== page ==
I've always had a lot of male friends. This means that I have both put men in the "friend zone" and been put in the zone myself. I've uttered the words "I just don't want to risk losing the friendship," and I've had them shoved back in my face. Regardless of which side of equation I was on, however, the result was always the same: None of these friendships turned romantic. Ever.
From When Harry Met Sally… to Jim and Pam's will-they-or-won't they relationship on The Office, we've all absorbed the cultural message that transitioning from friends to romantic partners can be difficult. And unlike in movies and TV, in real life, dating your friend doesn't always have a happy ending. Why? Perhaps the simplest reason is that, in most cases, friends are "just friends" for a reason—even if one party is hopelessly in love, the other simply isn't interested and will look elsewhere for romance.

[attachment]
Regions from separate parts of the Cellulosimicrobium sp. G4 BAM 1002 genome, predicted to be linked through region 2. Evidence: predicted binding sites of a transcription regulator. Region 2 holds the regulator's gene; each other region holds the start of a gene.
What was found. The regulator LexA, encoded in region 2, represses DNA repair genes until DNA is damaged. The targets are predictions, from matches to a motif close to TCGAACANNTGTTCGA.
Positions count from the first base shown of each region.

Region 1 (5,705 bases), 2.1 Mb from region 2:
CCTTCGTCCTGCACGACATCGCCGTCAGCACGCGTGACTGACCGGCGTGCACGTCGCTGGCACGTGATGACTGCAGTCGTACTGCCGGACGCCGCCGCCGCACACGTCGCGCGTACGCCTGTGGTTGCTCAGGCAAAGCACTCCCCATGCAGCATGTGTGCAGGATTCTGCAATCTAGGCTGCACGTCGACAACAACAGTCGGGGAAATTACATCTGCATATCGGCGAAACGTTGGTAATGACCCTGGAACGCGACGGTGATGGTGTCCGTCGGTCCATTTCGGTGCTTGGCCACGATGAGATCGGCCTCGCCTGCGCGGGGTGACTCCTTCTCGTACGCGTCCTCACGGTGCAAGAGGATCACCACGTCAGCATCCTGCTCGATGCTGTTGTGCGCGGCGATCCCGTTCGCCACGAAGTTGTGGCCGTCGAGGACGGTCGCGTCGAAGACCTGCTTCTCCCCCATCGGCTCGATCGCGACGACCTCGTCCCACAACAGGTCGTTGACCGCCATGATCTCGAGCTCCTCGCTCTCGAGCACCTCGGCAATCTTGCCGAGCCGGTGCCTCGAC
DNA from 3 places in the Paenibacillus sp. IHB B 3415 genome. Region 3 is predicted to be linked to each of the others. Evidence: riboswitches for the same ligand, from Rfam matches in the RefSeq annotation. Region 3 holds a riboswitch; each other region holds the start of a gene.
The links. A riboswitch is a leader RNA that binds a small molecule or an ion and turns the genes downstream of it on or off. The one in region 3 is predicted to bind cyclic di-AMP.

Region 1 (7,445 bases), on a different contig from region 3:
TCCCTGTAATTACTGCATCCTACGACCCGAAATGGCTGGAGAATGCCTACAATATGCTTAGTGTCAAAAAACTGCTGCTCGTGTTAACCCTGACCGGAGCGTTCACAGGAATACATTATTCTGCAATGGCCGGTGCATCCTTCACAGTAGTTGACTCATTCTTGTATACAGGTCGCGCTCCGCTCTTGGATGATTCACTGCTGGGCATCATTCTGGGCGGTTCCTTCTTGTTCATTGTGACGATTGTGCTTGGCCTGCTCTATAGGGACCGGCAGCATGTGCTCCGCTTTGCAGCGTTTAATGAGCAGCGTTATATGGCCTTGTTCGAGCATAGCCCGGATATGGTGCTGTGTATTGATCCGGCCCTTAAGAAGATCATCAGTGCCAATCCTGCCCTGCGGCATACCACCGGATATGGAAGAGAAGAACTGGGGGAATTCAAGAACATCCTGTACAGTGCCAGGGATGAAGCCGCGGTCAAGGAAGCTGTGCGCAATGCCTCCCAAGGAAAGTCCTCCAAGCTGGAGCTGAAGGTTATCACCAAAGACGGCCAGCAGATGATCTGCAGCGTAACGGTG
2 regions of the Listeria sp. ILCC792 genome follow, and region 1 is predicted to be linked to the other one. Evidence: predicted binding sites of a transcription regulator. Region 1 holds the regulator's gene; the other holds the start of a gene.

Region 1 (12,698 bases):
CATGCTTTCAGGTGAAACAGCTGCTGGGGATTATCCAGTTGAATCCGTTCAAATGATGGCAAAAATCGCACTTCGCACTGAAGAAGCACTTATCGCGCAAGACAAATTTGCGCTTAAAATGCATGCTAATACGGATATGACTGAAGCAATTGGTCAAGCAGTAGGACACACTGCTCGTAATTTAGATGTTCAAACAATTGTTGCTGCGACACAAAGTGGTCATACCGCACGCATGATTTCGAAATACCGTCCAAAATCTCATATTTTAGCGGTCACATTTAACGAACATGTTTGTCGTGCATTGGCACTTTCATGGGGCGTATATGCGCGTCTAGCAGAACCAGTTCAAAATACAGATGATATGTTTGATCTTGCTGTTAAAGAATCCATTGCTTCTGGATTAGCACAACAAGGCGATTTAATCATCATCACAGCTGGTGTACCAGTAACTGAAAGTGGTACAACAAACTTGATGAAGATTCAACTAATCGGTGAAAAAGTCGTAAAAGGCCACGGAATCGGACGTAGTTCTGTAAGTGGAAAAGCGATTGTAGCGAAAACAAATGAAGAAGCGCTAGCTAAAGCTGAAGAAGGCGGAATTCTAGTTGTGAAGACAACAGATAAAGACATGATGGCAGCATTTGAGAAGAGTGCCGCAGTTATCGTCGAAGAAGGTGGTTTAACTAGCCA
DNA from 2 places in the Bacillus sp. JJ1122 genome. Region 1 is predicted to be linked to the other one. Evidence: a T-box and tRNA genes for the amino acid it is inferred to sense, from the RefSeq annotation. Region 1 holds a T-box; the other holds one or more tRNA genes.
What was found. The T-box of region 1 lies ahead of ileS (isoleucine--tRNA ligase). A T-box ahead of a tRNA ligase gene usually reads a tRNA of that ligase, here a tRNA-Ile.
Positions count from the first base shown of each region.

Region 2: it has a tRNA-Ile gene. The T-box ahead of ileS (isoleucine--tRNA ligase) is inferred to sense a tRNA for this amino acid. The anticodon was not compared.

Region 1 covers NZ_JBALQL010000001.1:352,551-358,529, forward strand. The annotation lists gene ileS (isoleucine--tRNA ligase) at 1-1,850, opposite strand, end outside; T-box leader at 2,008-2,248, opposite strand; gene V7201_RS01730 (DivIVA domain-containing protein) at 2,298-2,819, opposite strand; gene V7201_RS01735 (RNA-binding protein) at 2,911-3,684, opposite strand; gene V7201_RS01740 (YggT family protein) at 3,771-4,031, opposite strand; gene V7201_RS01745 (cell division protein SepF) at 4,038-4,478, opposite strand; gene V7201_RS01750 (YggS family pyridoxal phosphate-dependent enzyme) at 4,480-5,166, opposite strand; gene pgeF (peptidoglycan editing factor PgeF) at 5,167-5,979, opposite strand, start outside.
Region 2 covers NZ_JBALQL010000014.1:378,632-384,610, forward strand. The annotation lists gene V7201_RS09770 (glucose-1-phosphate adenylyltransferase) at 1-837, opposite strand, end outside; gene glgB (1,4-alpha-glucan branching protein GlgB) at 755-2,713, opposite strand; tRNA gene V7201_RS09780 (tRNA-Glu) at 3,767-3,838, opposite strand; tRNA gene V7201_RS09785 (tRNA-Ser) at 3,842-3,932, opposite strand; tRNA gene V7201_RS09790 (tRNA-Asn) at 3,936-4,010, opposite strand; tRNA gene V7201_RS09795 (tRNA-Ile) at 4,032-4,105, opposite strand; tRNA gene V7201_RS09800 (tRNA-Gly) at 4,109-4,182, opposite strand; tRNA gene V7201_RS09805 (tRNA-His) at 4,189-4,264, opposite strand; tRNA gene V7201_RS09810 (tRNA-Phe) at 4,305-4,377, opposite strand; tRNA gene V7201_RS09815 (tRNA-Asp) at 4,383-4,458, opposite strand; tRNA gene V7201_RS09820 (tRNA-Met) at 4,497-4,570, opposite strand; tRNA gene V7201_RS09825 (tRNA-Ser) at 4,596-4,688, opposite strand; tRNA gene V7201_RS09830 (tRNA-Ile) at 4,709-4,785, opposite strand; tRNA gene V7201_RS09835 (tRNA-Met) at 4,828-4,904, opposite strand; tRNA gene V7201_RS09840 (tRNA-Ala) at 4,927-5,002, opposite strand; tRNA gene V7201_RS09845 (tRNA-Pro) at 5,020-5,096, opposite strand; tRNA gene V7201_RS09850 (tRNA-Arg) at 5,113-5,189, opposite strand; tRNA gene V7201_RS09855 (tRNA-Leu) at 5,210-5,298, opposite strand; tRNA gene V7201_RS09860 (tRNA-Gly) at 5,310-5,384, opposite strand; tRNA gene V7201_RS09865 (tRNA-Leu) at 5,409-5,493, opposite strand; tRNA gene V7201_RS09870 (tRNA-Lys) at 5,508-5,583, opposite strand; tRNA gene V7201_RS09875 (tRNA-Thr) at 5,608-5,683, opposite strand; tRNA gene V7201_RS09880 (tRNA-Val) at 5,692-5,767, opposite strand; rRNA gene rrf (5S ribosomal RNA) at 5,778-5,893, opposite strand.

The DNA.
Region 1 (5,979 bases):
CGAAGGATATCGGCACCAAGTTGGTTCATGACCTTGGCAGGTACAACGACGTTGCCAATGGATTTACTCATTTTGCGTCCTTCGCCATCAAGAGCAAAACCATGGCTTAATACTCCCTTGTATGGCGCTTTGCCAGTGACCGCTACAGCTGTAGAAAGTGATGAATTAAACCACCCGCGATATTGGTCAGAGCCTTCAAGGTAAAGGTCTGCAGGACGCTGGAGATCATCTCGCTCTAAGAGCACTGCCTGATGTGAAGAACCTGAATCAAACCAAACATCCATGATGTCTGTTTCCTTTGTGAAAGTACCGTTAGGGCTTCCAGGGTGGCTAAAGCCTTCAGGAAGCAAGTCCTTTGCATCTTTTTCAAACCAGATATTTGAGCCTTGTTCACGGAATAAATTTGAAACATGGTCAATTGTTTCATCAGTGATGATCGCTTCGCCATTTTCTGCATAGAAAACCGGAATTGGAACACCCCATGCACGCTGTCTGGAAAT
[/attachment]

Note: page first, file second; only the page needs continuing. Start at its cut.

But for a group of researchers at Pennsylvania State University and University of Virginia, they wanted a deeper analysis of the transition from friendship to dating. The team recently conducted an entire study on the topic, which focused on high schoolers—the age at which many folks learn about the bitter pill that is unrequited love for the first time.
Their study, published in the Journal of Adolescent Research, looked at longitudinal friendship data for 626 ninth-grade heterosexual dating couples. The researchers believed they would observe one of two trends: Either opposite-sex friends would easily transition from friendship to dating, thanks to their close proximity to one another—or that proximity would actually work against them, and the teens would have to look outside social networks for romance.
Turns out the latter proved to be true. Friends stayed "just friends."
"Less than one-in-ten newly formed dating relationships in the ninth grade were found to be friends at the prior wave," write the authors. For you math nerds, that's less than 10%. Which means if you're pining away for your BFF to become your BF (or GF), there could be a less than 10% chance that will actually happen. Like Ducky in Pretty in Pink, you'll be forced to watch your friend date everyone but you.